Yesterday was a pivotal step in my journey of faith in Jesus Christ as my Lord and Saviour.  The love of God which was exchanged amongst those present, both during the service and the farewell party, felt to me like a heavenly shower during which the presence of the Holy Spirit erased the hurt, the pain, the nastiness, the evil, the sin that had taken place as a consequence of us having put our hopes in anything or anyone other than Jesus.  It was a time of renewal, and a time where the old wine-skins were finally shed so that the new wine can be poured in. For as long as I live, I will never forget the redemptive power God displayed in our midst yesterday Sunday 20th of July 2008. 

Unfortunately, I have not got the update I need to insert this song in this post, but I urge you to listen on iTunes to “He was here” by Scott Krippayne, because what I feel as I listen to this song is exactly what I witnessed yesterday after months of turbulent waters.  All is well that ends well, and yesterday God blessed this congregation and our now ex-vicar and his family, with the best possible end to a very trying season, and a simultaneously wonderfully joyous beginning to the next phase of our walk with Christ.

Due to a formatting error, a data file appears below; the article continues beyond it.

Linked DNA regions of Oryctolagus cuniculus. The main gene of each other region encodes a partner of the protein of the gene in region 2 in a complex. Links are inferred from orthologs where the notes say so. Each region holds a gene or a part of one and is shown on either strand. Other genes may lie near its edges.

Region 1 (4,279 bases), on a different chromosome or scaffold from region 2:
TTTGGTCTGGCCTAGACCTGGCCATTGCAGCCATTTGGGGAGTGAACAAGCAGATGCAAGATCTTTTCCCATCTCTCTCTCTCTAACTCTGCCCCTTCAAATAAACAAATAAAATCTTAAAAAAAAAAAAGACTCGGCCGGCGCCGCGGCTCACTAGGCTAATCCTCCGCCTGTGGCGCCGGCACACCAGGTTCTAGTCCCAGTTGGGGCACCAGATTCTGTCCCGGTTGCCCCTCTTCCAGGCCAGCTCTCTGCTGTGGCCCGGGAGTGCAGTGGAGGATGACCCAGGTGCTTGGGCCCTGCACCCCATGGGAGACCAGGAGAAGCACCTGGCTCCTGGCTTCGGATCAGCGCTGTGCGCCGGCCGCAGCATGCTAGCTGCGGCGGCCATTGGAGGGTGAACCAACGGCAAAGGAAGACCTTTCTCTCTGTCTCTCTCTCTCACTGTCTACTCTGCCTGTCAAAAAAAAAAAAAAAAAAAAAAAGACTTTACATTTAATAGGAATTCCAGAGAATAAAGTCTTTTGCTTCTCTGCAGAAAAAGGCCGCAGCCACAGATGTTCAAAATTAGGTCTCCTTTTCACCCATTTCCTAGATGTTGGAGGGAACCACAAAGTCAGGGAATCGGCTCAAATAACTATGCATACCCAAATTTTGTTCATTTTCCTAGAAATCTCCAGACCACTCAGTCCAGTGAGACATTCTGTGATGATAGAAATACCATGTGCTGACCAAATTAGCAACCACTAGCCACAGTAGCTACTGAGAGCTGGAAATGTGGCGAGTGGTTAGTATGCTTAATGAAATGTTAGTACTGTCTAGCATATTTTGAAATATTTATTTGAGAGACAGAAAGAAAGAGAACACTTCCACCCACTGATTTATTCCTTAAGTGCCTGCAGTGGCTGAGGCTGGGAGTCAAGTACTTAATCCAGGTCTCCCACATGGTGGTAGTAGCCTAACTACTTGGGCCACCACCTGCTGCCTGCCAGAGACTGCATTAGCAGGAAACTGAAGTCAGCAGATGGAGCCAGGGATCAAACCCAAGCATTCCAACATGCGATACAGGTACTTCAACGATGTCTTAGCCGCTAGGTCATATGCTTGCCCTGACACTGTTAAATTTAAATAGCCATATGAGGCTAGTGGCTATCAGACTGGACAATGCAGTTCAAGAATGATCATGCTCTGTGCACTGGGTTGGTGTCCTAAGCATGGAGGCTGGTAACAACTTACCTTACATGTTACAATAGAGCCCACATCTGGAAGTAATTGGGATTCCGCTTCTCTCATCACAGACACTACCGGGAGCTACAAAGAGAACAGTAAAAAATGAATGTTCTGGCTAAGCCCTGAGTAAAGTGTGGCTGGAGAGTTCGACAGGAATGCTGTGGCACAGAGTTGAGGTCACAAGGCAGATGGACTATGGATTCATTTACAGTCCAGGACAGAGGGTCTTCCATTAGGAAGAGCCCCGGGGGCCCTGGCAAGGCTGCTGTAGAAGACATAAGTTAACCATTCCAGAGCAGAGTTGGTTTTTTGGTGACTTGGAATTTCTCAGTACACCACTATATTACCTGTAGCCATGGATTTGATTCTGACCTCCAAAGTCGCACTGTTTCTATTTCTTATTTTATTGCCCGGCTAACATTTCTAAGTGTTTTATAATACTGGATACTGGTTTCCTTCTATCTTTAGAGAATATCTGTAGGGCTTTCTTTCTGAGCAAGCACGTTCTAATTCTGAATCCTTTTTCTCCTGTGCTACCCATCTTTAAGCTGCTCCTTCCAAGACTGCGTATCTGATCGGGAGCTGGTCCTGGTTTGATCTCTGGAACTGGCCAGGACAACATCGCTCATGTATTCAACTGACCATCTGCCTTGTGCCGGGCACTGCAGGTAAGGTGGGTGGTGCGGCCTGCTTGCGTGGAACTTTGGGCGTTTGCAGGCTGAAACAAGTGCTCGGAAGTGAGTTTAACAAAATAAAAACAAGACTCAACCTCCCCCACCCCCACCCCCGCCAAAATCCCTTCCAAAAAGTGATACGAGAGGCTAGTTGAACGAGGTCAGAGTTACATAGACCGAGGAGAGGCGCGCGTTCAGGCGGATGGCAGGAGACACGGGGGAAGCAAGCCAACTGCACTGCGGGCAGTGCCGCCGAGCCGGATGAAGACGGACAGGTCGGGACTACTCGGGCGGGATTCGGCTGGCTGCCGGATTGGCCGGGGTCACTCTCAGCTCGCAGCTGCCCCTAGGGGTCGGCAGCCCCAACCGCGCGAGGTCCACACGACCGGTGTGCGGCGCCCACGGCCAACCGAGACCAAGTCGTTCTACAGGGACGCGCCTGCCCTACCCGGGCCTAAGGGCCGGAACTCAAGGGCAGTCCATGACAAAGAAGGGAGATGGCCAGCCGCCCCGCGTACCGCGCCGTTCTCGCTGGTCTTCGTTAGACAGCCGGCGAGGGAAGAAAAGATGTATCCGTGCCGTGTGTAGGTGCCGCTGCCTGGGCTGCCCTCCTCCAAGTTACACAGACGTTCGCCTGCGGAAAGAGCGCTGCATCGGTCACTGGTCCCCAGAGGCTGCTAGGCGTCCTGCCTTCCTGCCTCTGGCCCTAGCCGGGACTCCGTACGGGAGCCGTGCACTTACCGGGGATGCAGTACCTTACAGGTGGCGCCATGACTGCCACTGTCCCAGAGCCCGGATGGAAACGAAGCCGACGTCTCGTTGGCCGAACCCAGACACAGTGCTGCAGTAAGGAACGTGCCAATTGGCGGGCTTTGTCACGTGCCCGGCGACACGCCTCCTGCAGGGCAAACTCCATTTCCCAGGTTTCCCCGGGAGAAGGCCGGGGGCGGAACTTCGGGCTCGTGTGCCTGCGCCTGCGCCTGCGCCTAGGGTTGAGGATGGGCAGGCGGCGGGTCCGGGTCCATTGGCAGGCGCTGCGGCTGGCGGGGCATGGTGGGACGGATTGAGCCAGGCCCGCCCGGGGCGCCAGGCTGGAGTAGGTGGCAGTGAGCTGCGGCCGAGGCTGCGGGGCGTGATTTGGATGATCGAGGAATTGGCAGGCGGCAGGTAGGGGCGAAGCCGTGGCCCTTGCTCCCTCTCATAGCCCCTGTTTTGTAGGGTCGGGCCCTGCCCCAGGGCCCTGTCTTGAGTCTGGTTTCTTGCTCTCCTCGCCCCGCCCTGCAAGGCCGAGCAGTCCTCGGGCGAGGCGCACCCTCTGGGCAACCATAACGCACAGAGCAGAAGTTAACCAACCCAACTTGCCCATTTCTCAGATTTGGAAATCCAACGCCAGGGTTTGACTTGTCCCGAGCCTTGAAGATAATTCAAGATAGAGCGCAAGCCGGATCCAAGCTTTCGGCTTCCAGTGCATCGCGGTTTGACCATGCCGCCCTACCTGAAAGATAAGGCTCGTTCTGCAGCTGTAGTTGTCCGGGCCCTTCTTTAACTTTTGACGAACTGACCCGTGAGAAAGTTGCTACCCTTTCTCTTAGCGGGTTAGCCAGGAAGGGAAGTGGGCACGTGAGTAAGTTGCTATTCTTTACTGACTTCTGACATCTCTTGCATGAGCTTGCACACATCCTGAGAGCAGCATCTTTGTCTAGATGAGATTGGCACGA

I am not very good at showing emotions in public and am now doing all the crying that I should have done yesterday, not to mention the tears I’ve cried in these last few weeks, even months, behind closed doors.  I am still struggling with releasing this family which have brought so much joy into my life, and with letting them take flight so that God can bless others through them as magnificently as He has blessed me.  But I know that so long as I grant Jesus that special and unique place He deserves in my heart, he will provide me with all the things I need to see me through this very sad and uncertain time in my life and the life of our congregation. 

12-13 (99 kb)

I am running on empty at the minute, so I’d better go and talk to the only One who can fill me with streams of Living Water. 


Til the next time!